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Hotels pick up the gastronomic gauntlet

Many pubs have found salvation in offering quality pub food alongside their drink offering. But they're not alone in seeking out this culinary saviour. Hotels, former bastions of mediocre food, have upped their game with many now making a point of serving food to astound -- and more importantly, polarising the consumer towards hotels for lunch and dinner and away from the growing pub food market. Pat Nolan takes a look at the strides being made by just one hotel group in Dublin, Hilton Worldwide

In past years few but your aged aunties would have thanked you  for taking them to a local hotel for lunch but the catering times are changing for the better in the hotel industry and it’s becoming increasingly possible to find top-quality fare being served up in a growing number of hotels today. This should concern the local pub.

Hotels, once noted for the mediocrity of their food offering, have raised the bar with many now offering consumers a meal worthy of consideration even by the most trenchant of trencherman.

This gastronomic gauntlet certainly seems to have been picked up with gusto by the Conrad and Hilton hotels in Dublin, both of which offer a well above average menu for both guests and the general public.

Dutchman Erwin Verhoog is General Manager at Dublin’s Hilton Hotel at Charlemont Place, current recipient of Dublin Living Award’s Best Hotel/Guesthouse in Dublin.

“We’ve tried to create a menu that reflects local flavour and passion in what we serve,” says Erwin, “But it’s about how we present our fare, too.”

And so the hotel’s Stil bar plays its culinary role alongside the Uisce Restaurant.

More and more customers prefer an informal relaxed setting for dinner in the evenings.

“This is a trend seen across Hilton Hotels world-wide,” notes Erwin, “The thing that’s worked out best is the way the Stil bar functions. We already in 2008 saw a move from the restaurant to the bar.”

The hotel’s Head Chef, Chad Byrne, “is very creative, very driven. A very passionate guy, very Irish and very proud to be Irish – he loves using both ‘onshore’ and ‘offshore’ Irish ingredients.

“And the final way in which he excels from the 10 chefs I’ve worked with until now is that he really puts a lot of emphasis in developing his team. He takes his commis chefs to markets and other restaurants, demanding that they do work placements in other Hilton hotels. He himself still does a number of work placements every year. He believes strongly that he needs to learn, that we can’t be standing still, that we have to move with the times”.

Chad was one of just 20 chefs shortlisted from 200 competitors across Europe who headed off to Berlin recently to compete in Hilton Worldwide’s European Food & Beverage Masters Grand Final.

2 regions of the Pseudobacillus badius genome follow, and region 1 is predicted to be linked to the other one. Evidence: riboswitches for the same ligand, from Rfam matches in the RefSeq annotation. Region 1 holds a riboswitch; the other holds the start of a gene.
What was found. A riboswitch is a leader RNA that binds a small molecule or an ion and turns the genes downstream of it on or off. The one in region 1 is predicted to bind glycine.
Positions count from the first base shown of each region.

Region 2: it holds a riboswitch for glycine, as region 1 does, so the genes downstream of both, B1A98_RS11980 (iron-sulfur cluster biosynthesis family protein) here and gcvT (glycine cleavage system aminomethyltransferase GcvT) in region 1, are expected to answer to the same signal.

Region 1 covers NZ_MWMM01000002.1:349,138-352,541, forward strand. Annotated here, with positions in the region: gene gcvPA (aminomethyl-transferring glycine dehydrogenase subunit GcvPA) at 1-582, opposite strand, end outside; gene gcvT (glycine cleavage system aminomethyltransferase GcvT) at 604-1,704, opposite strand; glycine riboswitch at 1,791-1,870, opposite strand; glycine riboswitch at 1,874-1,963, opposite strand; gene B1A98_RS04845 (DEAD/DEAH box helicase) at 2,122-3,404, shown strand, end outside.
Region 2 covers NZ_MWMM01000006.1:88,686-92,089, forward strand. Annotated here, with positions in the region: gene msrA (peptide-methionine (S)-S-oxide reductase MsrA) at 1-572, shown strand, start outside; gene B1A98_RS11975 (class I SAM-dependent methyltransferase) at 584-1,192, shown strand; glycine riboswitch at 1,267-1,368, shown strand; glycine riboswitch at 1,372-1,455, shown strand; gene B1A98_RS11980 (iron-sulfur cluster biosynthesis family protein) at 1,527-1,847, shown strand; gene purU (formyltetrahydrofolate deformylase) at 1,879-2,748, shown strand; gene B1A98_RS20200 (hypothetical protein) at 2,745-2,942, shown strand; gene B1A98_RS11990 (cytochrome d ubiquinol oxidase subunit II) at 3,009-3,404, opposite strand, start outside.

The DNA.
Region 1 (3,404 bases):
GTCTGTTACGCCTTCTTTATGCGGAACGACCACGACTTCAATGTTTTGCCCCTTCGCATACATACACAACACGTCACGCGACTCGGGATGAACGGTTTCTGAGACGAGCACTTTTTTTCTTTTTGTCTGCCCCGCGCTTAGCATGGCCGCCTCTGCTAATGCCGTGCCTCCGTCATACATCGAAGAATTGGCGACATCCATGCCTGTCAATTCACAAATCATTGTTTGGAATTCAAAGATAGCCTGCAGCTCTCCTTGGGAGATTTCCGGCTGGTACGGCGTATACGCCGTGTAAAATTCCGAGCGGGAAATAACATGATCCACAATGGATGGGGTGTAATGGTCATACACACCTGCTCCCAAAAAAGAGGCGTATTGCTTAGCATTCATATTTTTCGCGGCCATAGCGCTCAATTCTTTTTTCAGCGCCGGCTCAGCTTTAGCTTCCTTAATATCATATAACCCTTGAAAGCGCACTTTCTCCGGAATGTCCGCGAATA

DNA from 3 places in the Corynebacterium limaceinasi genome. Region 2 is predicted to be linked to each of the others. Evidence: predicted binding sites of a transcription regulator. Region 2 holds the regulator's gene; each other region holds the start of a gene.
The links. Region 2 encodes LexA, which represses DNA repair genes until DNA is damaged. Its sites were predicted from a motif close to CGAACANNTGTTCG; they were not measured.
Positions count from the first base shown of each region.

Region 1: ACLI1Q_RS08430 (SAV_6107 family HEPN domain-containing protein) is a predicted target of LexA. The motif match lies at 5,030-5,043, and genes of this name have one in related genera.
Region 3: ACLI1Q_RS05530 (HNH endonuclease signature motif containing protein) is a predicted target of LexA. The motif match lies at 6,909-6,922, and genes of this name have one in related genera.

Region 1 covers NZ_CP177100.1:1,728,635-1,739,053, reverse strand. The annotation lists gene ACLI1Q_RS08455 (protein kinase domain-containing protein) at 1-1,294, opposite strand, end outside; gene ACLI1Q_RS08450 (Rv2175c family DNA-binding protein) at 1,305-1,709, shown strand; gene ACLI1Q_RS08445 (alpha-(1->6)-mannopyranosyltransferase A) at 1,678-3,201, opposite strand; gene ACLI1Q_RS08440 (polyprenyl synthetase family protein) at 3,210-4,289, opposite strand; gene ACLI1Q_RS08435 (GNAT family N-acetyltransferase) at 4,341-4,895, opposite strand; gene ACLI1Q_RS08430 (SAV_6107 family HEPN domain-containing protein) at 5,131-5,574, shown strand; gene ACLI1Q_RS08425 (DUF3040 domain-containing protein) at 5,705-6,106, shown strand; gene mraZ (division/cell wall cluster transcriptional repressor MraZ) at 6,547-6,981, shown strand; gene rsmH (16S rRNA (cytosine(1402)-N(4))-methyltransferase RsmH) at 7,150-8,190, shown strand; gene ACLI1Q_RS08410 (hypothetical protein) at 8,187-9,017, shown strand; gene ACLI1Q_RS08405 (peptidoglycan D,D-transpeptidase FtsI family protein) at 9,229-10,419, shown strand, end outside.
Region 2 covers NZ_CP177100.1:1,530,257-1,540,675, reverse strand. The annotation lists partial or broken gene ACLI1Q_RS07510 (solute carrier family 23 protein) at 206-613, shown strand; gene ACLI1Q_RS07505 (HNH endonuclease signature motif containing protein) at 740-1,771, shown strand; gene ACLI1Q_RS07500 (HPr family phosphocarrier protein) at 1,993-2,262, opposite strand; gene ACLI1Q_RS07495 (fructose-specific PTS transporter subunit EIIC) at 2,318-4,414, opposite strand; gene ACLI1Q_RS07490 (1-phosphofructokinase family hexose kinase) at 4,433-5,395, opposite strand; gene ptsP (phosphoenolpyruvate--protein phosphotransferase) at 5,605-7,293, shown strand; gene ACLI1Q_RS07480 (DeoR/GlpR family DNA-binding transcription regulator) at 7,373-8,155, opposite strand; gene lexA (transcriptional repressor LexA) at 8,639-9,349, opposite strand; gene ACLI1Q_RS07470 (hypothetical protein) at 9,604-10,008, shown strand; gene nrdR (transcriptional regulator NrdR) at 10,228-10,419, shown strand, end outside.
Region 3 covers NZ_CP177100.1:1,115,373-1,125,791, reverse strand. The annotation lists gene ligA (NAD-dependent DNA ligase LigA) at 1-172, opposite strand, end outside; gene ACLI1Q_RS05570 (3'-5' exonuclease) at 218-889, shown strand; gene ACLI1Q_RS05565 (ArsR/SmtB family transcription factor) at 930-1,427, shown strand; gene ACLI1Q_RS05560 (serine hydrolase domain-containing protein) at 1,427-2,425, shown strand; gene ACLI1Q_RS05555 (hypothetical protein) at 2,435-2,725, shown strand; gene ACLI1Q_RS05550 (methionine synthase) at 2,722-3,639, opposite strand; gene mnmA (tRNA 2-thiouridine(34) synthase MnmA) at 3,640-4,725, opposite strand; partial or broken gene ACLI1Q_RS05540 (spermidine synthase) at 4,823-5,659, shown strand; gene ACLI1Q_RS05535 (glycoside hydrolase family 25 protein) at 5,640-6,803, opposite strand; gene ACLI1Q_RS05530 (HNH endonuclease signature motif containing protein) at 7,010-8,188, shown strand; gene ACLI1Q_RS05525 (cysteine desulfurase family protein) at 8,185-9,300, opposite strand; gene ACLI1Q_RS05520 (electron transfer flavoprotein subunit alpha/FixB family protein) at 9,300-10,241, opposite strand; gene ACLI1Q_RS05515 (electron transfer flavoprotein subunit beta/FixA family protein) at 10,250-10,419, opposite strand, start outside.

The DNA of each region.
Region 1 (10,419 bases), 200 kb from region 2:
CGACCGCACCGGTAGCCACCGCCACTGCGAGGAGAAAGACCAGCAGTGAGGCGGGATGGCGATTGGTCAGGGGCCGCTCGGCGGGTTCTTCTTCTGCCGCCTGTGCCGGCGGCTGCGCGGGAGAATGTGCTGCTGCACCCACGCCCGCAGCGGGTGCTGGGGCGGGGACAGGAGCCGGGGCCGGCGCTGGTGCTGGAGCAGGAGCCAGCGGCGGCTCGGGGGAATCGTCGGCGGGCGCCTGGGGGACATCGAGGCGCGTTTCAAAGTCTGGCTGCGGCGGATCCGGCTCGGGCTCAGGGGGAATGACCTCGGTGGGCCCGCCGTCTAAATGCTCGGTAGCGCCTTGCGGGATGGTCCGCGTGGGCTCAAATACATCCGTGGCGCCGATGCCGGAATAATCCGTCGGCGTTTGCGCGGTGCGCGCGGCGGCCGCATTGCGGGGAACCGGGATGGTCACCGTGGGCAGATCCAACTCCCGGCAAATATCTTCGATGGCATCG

In other ways too, the hotel makes its bar food offering an attractive prospect for consumers.

“We’re very innovative. For example we had a ‘fish week’ recently when we turned the place into a virtual fishmonger’s shop with fish from all around the island. We had a full restaurant every single night.

“On the Wednesday and Thursday before that our waiters and chefs went onto the nearby LUAS and handed out small well-prepared portions of fish & chips which got us a significant amount of return business.”

The hotel bar also enjoyed concrete bookings on the day from this exercise, says Erwin who intends making this a regular marketing stunt.

“Consumers see something different and it really creates a lot of interest,” he says, “Even if we hadn’t got any extra bookings on the day, we should do it anyway to show what we do and what we’re all about.”

Erwin’s also keenly aware that his hotel guests have “an abundance of high street choice now in choosing where to eat, so we have our stall ready, our menus out there and our displays out for viewing.

“Our team members – including reception – talk about our food and beverage offering and are all proud of what we can do. We have a whole range of touch-points to get our message across to the public.”

This often converts the in-house guest to dining here in the hotel rather than venturing outside.

“A lot has changed,” agrees Erwin, “Over the past couple of years restaurants and bars have looked at creating more value and they haven’t done it by reducing the quality.”

If pubs continue to focus on their wet offering to the exclusion of a top quality food offering to accompany this, they’re going to lose out to hotels in the food arena just as they did in the drinks arena.

Only recently the Hilton’s sister hotel, The Conrad Hilton, celebrated 25 years of Conrad Hotels & Resorts with a daring exposition of fine cooking at a media dinner in the hotel’s Alex Restaurant on Earlsfort Terrace. There, the hotel’s General Manager Martin Mangan introduced us to the hotel’s Food & Beverage Manger Maurice O’Donoghue and Dmitry Stroykov, the hotel’s Russian Head Chef who left guests in no doubt about the capability of today’s hotel kitchen.

A special tasting menu began with Crab Créme Brulée followed by Creamy Potato Soup with Smoked Haddock (both matched with a Domaines Schlumberger Riesling 2007 from Alsace). After this, Dmitry served up a Duo of Quail (matched by a Walnut Block Pinot Noir 2009) and rounded that off with Seared Venison (matched with a Bouchard Pere et Fils Moulin a Vent 2008 Burgundy).

A trio of desserts comprising Chocolate Persimmon Trifle, Cranberry Parfait and Rhubarb Crumble Tart to the tune of a Brown Brothers Orange Muscat & Flora 2009 finished off a meal that would give a serious run for one’s money to any of the top restaurants in the capital.

Make no mistake, hotels have raised their dining game over the past few years. It’s up to pubs now to once again raise theirs.

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